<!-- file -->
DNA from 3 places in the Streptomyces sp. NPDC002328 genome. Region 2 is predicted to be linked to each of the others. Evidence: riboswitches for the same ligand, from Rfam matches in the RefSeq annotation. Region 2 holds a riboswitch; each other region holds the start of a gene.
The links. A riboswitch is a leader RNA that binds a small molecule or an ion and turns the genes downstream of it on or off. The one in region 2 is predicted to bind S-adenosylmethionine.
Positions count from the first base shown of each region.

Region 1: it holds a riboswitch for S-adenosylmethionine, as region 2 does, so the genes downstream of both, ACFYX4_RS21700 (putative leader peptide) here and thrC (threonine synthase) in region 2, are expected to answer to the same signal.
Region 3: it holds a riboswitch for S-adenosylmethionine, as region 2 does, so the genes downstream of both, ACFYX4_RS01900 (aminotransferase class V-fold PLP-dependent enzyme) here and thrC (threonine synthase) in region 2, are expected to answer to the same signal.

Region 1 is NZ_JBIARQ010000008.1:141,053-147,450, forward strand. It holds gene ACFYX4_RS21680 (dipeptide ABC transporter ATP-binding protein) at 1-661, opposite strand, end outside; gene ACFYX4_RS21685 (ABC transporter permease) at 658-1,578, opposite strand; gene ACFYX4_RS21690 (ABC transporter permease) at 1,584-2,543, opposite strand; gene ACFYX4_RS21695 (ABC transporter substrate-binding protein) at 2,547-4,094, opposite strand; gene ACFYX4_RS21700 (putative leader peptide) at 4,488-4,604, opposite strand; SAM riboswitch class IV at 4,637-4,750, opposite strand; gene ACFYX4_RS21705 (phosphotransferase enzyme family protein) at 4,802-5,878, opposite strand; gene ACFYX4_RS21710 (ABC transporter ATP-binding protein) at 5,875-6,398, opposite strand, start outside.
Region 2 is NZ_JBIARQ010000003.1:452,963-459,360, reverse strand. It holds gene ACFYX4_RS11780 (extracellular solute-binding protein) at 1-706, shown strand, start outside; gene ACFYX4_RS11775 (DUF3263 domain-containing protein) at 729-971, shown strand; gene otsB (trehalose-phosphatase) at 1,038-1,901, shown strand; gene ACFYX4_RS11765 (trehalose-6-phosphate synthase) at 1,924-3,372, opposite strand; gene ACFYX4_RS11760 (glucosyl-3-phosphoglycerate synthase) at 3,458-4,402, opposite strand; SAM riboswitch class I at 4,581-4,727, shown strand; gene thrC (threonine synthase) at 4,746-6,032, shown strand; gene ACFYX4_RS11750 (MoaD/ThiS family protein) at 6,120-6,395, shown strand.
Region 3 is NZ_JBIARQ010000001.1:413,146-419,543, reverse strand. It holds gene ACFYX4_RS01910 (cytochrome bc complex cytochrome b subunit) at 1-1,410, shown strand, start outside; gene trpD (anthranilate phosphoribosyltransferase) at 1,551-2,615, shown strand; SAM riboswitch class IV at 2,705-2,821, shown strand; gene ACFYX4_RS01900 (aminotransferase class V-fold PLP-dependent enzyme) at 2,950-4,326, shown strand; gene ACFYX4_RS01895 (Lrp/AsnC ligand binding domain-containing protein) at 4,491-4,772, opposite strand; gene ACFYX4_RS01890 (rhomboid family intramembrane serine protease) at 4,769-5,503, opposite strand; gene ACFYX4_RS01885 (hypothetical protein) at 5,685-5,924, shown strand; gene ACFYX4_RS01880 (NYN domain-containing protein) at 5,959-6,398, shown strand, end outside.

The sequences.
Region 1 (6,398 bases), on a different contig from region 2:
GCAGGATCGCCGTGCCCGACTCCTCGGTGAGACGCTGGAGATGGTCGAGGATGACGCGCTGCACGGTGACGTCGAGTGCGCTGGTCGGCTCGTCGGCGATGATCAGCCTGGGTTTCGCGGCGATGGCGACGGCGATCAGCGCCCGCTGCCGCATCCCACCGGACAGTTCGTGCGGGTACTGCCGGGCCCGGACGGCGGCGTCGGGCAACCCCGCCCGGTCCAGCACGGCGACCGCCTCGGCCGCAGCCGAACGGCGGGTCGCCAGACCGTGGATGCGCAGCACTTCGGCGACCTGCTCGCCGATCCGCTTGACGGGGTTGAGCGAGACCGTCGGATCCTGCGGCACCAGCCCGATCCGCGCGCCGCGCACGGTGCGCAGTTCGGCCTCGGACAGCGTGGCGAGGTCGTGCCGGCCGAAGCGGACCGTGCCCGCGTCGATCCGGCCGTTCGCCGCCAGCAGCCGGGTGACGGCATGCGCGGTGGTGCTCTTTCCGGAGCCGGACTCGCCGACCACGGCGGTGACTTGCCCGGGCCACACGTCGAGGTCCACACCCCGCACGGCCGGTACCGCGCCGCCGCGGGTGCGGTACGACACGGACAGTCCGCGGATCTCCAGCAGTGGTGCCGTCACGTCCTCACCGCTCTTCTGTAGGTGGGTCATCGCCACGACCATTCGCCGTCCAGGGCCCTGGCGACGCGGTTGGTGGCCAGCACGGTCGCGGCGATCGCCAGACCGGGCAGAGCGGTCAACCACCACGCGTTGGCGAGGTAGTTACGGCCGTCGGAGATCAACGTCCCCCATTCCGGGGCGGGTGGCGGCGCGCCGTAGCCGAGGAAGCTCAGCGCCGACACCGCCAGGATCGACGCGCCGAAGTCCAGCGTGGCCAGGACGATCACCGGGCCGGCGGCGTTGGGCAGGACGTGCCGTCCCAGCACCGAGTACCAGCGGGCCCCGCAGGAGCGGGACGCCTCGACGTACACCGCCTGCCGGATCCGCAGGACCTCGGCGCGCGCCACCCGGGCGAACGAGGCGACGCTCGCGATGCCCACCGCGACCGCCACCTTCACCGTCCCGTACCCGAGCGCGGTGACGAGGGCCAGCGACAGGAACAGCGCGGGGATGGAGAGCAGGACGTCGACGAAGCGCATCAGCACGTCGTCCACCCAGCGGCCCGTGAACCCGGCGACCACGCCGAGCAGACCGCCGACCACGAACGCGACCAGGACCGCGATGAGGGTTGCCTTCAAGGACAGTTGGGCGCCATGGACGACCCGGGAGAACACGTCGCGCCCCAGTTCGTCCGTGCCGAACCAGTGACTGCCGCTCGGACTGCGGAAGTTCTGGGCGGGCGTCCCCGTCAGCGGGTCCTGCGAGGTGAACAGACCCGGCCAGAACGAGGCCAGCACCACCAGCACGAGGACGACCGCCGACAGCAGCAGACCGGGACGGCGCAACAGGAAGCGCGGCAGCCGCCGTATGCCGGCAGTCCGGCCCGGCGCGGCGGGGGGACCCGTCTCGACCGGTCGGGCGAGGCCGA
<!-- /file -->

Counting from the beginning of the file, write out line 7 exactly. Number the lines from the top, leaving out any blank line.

Region 2 is NZ_JBIARQ010000003.1:452,963-459,360, reverse strand. It holds gene ACFYX4_RS11780 (extracellular solute-binding protein) at 1-706, shown strand, start outside; gene ACFYX4_RS11775 (DUF3263 domain-containing protein) at 729-971, shown strand; gene otsB (trehalose-phosphatase) at 1,038-1,901, shown strand; gene ACFYX4_RS11765 (trehalose-6-phosphate synthase) at 1,924-3,372, opposite strand; gene ACFYX4_RS11760 (glucosyl-3-phosphoglycerate synthase) at 3,458-4,402, opposite strand; SAM riboswitch class I at 4,581-4,727, shown strand; gene thrC (threonine synthase) at 4,746-6,032, shown strand; gene ACFYX4_RS11750 (MoaD/ThiS family protein) at 6,120-6,395, shown strand.